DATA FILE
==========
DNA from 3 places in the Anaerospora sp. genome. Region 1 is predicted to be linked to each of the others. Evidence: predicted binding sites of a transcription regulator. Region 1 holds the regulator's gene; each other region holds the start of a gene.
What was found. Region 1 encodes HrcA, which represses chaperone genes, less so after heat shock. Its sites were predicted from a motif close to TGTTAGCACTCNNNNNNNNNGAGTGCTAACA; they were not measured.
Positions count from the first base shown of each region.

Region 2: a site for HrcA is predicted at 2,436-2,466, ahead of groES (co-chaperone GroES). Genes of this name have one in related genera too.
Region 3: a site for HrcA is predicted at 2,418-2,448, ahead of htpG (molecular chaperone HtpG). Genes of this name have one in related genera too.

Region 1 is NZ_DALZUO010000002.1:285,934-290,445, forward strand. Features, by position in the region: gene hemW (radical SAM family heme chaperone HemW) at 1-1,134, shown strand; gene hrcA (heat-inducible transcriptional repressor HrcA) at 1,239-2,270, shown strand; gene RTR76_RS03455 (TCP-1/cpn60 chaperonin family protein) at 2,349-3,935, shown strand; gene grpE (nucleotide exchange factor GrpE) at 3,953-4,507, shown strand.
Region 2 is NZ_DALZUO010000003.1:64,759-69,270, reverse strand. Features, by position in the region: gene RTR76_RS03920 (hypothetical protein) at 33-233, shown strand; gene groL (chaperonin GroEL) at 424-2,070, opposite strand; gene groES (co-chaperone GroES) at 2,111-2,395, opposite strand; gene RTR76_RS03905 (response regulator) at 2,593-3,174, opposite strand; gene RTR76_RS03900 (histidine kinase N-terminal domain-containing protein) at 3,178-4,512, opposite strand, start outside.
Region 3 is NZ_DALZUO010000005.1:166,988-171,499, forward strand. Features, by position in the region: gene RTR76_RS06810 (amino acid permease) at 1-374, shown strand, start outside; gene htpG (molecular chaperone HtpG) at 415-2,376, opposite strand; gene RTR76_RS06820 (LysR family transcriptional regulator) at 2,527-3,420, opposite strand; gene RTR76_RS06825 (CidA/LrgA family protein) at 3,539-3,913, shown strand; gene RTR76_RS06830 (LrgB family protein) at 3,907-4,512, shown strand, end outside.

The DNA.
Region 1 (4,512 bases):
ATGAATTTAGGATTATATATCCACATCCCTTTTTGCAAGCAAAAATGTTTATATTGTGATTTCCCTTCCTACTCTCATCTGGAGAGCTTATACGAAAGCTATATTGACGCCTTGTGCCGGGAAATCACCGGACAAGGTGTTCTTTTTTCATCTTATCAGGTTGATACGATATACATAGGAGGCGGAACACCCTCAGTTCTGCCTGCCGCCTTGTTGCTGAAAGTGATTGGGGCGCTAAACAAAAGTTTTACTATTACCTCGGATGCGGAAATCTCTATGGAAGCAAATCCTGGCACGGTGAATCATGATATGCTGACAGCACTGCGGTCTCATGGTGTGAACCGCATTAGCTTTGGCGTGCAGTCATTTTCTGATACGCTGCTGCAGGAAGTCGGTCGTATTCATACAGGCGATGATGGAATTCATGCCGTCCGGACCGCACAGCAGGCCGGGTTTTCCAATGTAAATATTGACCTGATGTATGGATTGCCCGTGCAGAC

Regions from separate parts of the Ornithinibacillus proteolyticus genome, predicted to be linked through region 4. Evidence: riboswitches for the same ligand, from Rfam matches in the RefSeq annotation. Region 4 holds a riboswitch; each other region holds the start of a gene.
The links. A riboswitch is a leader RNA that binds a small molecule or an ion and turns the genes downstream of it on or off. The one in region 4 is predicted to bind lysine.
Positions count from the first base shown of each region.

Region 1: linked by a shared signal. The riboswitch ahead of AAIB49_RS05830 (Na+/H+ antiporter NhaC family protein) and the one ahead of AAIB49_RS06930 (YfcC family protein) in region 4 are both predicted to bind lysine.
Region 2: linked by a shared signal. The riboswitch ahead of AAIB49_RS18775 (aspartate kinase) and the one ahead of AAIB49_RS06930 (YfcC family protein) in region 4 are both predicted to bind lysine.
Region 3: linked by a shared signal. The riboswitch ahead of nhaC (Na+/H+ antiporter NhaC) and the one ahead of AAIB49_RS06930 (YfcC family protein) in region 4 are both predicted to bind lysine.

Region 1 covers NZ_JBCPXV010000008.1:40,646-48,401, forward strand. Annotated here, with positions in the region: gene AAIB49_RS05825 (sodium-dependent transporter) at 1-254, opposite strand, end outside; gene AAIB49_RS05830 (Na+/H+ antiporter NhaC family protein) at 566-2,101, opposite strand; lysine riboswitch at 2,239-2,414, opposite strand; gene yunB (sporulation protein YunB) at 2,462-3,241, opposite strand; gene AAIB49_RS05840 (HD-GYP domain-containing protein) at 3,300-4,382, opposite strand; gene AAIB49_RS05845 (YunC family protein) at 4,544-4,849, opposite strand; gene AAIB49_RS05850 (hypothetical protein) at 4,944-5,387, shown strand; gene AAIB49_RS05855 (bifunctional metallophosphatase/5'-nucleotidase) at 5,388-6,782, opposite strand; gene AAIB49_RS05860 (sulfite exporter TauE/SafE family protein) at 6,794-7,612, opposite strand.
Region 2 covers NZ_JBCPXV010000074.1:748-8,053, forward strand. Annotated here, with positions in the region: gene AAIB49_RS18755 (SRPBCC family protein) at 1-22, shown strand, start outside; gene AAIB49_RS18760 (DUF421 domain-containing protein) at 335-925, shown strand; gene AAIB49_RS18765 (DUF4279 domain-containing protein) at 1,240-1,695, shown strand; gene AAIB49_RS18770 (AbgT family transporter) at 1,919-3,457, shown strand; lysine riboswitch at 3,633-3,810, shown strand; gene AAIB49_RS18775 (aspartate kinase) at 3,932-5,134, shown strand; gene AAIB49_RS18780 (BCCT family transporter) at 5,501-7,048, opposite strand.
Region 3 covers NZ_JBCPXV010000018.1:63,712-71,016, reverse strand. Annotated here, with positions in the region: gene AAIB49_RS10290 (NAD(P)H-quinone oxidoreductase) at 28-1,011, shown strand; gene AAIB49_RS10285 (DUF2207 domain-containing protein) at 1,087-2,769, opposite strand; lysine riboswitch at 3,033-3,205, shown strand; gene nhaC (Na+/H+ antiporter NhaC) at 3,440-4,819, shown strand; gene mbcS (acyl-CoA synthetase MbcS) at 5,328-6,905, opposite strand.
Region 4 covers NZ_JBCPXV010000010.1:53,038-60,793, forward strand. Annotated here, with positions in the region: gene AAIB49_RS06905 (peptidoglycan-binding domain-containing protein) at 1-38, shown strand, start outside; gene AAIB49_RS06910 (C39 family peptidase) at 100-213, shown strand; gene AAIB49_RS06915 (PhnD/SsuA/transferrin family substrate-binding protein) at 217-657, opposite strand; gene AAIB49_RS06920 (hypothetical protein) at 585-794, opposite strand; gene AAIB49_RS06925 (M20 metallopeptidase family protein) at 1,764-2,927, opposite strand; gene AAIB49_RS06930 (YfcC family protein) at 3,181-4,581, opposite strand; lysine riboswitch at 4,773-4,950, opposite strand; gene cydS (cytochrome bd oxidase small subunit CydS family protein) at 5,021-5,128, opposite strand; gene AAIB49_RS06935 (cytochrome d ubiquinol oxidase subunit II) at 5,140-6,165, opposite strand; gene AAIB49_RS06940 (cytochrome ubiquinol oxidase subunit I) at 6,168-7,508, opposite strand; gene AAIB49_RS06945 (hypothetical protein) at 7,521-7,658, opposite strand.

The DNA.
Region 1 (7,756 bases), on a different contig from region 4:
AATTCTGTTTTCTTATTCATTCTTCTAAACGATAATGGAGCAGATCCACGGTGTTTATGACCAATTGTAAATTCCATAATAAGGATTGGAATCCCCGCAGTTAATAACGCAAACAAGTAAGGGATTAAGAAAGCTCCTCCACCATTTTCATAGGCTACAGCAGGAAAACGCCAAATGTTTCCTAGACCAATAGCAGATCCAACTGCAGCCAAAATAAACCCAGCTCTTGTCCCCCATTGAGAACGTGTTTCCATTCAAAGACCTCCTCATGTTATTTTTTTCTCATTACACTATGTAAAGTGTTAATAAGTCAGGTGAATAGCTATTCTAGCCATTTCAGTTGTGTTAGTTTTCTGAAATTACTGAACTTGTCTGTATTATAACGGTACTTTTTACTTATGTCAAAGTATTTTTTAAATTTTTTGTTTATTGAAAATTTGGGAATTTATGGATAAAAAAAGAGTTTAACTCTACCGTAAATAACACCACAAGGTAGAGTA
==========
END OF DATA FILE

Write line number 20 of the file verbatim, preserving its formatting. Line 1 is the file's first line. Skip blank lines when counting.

Region 3 covers NZ_JBCPXV010000018.1:63,712-71,016, reverse strand. Annotated here, with positions in the region: gene AAIB49_RS10290 (NAD(P)H-quinone oxidoreductase) at 28-1,011, shown strand; gene AAIB49_RS10285 (DUF2207 domain-containing protein) at 1,087-2,769, opposite strand; lysine riboswitch at 3,033-3,205, shown strand; gene nhaC (Na+/H+ antiporter NhaC) at 3,440-4,819, shown strand; gene mbcS (acyl-CoA synthetase MbcS) at 5,328-6,905, opposite strand.